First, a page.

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|Title:||OPTIMAL UTILIZATION OF WATER RESOURCES IN TRANSBOUNDARY KRISHNA RIVER BASIN|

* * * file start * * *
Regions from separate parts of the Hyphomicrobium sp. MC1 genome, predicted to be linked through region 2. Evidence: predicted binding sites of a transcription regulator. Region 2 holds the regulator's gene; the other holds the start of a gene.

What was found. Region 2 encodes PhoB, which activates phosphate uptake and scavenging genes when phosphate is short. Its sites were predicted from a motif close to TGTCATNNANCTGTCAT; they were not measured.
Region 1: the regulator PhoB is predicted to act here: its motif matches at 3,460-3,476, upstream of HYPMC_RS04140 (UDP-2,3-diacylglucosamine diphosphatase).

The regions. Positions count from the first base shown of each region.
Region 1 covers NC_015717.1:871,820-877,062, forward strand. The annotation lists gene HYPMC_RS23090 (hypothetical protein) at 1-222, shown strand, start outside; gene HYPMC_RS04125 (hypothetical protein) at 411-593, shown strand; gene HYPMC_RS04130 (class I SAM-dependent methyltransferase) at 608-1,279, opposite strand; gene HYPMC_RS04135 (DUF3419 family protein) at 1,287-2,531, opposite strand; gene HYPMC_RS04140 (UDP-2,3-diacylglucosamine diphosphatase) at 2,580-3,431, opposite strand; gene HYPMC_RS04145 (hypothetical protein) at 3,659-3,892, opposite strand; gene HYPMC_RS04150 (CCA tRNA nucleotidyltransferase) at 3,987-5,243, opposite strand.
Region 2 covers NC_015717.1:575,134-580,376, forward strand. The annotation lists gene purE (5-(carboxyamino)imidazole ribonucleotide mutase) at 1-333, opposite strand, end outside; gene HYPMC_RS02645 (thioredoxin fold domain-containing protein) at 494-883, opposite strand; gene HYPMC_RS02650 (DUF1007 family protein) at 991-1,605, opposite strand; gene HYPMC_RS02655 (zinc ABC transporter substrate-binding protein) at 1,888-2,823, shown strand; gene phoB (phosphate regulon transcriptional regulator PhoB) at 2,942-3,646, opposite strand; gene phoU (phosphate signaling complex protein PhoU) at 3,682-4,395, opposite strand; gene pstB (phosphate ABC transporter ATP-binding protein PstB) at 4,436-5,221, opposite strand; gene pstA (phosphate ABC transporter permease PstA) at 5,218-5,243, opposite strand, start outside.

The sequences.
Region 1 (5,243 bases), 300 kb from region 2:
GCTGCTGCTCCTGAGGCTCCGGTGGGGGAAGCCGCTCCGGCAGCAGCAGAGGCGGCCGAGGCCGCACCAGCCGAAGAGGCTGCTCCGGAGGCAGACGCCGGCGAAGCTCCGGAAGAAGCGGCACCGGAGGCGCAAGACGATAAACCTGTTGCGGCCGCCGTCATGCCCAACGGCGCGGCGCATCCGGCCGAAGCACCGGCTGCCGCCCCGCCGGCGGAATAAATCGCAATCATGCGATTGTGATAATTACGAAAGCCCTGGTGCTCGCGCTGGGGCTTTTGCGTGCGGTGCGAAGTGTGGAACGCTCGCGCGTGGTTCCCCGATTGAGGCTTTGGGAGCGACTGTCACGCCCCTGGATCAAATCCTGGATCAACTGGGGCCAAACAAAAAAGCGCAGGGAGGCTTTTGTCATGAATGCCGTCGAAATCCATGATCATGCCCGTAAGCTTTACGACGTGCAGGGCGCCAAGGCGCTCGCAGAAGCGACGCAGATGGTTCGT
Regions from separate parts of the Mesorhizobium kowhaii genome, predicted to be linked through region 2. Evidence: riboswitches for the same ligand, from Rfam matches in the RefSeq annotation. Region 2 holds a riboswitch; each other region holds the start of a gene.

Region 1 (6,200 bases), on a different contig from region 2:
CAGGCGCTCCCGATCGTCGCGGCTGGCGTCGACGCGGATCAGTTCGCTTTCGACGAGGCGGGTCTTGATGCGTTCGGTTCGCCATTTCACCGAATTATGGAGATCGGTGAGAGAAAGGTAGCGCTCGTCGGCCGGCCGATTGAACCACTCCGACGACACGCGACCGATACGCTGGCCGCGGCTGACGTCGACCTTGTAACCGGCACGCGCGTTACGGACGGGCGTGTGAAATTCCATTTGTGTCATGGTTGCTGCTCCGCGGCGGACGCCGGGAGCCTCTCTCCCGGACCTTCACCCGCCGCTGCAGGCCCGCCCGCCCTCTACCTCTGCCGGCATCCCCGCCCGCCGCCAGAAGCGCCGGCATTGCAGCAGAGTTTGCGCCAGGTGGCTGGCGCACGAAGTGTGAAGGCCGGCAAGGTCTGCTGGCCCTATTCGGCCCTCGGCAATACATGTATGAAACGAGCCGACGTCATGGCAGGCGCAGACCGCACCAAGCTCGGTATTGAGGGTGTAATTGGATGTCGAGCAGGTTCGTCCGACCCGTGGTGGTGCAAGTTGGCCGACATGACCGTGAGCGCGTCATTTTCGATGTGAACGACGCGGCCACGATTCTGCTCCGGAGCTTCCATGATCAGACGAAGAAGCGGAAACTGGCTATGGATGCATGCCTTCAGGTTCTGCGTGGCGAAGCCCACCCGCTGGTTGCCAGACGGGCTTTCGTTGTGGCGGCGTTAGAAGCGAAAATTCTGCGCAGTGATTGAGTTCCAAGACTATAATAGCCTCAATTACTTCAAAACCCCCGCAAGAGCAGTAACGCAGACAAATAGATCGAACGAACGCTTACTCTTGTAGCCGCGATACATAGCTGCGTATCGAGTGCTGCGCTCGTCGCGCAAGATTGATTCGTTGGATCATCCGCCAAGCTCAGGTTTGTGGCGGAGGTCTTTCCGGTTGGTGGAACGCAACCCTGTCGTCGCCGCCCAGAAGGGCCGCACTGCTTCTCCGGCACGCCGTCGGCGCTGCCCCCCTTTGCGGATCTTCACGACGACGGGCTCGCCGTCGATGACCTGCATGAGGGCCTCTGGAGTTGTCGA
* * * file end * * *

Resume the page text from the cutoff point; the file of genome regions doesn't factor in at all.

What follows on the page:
|Authors:||Thube, Aruna Dattatraya|